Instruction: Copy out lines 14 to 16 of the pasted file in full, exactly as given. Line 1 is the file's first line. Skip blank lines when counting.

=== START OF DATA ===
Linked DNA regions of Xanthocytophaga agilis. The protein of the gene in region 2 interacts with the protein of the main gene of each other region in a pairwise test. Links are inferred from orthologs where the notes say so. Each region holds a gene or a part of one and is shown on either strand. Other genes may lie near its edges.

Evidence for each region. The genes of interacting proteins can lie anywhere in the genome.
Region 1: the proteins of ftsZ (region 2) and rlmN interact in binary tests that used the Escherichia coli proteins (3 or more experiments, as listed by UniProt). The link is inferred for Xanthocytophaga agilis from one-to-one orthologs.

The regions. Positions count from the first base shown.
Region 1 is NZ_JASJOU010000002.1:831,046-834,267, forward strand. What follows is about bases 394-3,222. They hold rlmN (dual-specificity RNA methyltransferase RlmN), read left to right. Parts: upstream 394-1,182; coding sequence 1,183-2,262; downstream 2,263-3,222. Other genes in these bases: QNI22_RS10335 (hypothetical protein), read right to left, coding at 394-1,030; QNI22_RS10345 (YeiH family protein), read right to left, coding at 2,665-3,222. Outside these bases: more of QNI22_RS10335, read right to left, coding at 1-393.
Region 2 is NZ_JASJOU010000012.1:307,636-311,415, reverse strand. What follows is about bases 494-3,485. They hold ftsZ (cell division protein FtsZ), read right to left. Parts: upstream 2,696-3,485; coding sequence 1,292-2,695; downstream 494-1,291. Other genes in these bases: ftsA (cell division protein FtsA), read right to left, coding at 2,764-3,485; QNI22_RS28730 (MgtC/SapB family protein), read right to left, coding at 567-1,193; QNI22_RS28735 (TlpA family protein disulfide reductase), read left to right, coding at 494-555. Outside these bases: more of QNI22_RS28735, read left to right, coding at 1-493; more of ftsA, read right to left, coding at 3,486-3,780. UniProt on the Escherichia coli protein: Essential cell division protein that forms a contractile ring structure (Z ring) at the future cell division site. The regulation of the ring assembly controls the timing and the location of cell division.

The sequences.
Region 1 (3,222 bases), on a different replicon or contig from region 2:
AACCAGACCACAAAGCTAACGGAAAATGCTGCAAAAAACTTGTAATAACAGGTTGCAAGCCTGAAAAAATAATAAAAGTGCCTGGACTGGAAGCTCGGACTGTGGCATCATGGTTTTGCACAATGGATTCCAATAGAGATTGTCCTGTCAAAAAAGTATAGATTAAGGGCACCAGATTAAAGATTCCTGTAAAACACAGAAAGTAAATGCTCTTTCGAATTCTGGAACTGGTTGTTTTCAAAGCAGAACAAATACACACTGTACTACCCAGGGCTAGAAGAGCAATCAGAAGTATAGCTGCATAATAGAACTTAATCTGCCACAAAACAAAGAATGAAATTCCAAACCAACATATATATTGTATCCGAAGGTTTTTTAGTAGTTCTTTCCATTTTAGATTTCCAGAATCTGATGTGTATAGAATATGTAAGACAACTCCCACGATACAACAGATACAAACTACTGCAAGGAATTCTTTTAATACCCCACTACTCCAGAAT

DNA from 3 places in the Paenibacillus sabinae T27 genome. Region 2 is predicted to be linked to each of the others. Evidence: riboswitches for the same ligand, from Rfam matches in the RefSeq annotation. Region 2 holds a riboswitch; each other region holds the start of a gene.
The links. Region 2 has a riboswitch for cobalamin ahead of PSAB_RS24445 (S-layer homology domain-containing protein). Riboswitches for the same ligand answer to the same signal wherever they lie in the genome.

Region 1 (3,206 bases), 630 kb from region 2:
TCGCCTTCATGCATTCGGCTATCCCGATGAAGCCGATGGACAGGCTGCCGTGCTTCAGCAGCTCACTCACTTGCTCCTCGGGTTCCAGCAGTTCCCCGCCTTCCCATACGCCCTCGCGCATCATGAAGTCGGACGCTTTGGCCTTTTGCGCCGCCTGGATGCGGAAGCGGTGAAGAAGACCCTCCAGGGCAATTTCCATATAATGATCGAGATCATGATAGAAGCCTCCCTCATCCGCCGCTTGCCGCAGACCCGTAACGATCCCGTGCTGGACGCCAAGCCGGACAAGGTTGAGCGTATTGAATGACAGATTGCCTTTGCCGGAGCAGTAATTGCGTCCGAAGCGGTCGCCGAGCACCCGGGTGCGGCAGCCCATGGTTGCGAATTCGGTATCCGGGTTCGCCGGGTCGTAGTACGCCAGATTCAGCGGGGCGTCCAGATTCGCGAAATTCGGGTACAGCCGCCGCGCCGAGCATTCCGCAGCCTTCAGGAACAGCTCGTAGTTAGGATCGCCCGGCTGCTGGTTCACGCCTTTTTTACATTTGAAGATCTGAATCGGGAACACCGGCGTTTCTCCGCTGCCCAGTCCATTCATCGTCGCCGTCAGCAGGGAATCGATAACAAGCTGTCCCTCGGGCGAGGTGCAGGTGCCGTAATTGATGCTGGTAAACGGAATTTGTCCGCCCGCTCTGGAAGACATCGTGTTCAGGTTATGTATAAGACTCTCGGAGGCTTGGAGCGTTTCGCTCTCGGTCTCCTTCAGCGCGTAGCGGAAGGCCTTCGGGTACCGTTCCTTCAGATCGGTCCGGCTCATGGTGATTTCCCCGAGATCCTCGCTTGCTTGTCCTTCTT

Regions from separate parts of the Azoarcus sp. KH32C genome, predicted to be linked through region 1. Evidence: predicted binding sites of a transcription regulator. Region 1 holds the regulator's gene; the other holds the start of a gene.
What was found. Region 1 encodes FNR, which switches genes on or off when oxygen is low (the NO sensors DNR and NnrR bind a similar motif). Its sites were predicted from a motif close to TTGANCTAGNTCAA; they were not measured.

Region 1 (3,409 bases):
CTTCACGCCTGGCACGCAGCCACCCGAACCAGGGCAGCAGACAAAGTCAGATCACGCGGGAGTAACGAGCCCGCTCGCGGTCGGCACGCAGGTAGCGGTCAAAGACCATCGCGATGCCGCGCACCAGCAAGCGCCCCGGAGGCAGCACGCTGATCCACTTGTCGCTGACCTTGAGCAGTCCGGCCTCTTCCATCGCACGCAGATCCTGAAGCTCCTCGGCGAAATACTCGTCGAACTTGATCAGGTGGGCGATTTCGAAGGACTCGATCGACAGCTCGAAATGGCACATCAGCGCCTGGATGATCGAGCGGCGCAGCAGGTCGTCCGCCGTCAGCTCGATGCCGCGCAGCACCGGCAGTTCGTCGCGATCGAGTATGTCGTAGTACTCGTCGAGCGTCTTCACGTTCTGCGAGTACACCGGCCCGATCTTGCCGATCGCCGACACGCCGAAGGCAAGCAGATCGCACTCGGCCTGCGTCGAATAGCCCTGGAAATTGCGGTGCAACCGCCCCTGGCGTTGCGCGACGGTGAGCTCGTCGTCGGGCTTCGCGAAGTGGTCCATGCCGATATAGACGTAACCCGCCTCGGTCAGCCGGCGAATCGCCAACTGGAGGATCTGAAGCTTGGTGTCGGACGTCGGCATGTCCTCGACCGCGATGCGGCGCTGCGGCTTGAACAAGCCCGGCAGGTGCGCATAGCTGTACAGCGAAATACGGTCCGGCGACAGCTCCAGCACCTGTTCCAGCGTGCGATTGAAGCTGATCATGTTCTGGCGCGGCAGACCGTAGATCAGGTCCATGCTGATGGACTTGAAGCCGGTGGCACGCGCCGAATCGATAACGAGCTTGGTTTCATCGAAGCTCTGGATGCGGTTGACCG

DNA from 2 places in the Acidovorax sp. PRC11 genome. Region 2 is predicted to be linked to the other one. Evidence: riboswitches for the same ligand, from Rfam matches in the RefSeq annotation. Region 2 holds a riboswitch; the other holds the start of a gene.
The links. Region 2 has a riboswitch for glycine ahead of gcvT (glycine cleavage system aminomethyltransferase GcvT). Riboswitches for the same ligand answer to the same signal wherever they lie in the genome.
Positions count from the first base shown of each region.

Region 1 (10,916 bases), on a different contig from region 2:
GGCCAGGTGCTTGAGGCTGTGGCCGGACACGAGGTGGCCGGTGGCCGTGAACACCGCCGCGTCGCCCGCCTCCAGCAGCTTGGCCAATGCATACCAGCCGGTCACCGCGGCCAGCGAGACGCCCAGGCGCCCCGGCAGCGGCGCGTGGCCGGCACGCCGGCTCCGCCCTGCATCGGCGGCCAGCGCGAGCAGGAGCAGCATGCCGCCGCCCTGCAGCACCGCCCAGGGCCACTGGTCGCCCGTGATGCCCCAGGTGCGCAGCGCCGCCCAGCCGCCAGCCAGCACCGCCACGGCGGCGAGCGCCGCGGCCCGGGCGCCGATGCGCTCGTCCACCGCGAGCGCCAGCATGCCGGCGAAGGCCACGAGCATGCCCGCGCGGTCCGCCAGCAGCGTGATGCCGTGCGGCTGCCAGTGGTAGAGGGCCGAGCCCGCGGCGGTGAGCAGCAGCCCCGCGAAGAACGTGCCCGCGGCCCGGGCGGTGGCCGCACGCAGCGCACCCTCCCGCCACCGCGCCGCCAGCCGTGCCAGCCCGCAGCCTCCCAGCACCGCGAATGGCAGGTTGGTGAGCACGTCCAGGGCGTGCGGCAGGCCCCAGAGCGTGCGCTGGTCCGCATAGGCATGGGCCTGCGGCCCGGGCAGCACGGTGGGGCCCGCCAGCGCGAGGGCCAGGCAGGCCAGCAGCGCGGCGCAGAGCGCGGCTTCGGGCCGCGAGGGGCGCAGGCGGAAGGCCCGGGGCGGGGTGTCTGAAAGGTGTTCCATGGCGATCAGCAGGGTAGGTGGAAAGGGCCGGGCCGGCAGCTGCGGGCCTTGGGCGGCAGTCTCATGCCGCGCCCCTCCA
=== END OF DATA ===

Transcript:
Regions from separate parts of the Azoarcus sp. KH32C genome, predicted to be linked through region 1. Evidence: predicted binding sites of a transcription regulator. Region 1 holds the regulator's gene; the other holds the start of a gene.
What was found. Region 1 encodes FNR, which switches genes on or off when oxygen is low (the NO sensors DNR and NnrR bind a similar motif). Its sites were predicted from a motif close to TTGANCTAGNTCAA; they were not measured.

Region 1 (3,409 bases):